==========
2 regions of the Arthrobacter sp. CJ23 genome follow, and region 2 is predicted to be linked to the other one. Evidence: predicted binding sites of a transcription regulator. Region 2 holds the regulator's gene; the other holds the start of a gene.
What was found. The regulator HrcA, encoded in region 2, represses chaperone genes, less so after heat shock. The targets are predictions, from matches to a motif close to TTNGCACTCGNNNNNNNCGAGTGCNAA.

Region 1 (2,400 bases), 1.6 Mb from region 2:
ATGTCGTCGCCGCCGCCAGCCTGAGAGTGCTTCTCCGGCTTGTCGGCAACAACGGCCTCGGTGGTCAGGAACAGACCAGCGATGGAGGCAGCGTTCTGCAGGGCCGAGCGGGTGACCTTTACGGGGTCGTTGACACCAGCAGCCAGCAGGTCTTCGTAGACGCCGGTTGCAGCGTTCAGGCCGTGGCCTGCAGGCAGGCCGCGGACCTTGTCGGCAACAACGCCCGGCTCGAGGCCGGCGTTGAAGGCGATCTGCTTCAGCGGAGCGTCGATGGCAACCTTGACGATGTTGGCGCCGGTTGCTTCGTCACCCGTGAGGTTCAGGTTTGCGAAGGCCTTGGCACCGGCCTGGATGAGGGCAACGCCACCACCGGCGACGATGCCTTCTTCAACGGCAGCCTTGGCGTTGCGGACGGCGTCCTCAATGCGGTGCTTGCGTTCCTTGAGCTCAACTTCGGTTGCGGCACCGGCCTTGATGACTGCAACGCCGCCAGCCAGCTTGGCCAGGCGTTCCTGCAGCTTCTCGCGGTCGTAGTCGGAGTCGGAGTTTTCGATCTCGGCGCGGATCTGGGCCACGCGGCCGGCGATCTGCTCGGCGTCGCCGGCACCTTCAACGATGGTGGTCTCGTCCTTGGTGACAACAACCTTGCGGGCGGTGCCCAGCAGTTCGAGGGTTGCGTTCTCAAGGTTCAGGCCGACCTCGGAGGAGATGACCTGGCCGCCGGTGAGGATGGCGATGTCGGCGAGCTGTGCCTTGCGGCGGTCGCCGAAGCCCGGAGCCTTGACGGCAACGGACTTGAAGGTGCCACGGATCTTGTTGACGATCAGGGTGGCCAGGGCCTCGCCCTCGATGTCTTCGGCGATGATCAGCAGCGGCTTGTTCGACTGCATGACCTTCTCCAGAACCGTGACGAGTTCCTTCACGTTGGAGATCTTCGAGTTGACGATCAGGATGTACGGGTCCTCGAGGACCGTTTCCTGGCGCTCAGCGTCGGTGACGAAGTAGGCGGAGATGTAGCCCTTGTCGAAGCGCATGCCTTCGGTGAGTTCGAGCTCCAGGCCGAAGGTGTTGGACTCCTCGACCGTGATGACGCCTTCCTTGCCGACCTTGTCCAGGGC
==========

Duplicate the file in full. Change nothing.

2 regions of the Arthrobacter sp. CJ23 genome follow, and region 2 is predicted to be linked to the other one. Evidence: predicted binding sites of a transcription regulator. Region 2 holds the regulator's gene; the other holds the start of a gene.
What was found. The regulator HrcA, encoded in region 2, represses chaperone genes, less so after heat shock. The targets are predictions, from matches to a motif close to TTNGCACTCGNNNNNNNCGAGTGCNAA.

Region 1 (2,400 bases), 1.6 Mb from region 2:
ATGTCGTCGCCGCCGCCAGCCTGAGAGTGCTTCTCCGGCTTGTCGGCAACAACGGCCTCGGTGGTCAGGAACAGACCAGCGATGGAGGCAGCGTTCTGCAGGGCCGAGCGGGTGACCTTTACGGGGTCGTTGACACCAGCAGCCAGCAGGTCTTCGTAGACGCCGGTTGCAGCGTTCAGGCCGTGGCCTGCAGGCAGGCCGCGGACCTTGTCGGCAACAACGCCCGGCTCGAGGCCGGCGTTGAAGGCGATCTGCTTCAGCGGAGCGTCGATGGCAACCTTGACGATGTTGGCGCCGGTTGCTTCGTCACCCGTGAGGTTCAGGTTTGCGAAGGCCTTGGCACCGGCCTGGATGAGGGCAACGCCACCACCGGCGACGATGCCTTCTTCAACGGCAGCCTTGGCGTTGCGGACGGCGTCCTCAATGCGGTGCTTGCGTTCCTTGAGCTCAACTTCGGTTGCGGCACCGGCCTTGATGACTGCAACGCCGCCAGCCAGCTTGGCCAGGCGTTCCTGCAGCTTCTCGCGGTCGTAGTCGGAGTCGGAGTTTTCGATCTCGGCGCGGATCTGGGCCACGCGGCCGGCGATCTGCTCGGCGTCGCCGGCACCTTCAACGATGGTGGTCTCGTCCTTGGTGACAACAACCTTGCGGGCGGTGCCCAGCAGTTCGAGGGTTGCGTTCTCAAGGTTCAGGCCGACCTCGGAGGAGATGACCTGGCCGCCGGTGAGGATGGCGATGTCGGCGAGCTGTGCCTTGCGGCGGTCGCCGAAGCCCGGAGCCTTGACGGCAACGGACTTGAAGGTGCCACGGATCTTGTTGACGATCAGGGTGGCCAGGGCCTCGCCCTCGATGTCTTCGGCGATGATCAGCAGCGGCTTGTTCGACTGCATGACCTTCTCCAGAACCGTGACGAGTTCCTTCACGTTGGAGATCTTCGAGTTGACGATCAGGATGTACGGGTCCTCGAGGACCGTTTCCTGGCGCTCAGCGTCGGTGACGAAGTAGGCGGAGATGTAGCCCTTGTCGAAGCGCATGCCTTCGGTGAGTTCGAGCTCCAGGCCGAAGGTGTTGGACTCCTCGACCGTGATGACGCCTTCCTTGCCGACCTTGTCCAGGGC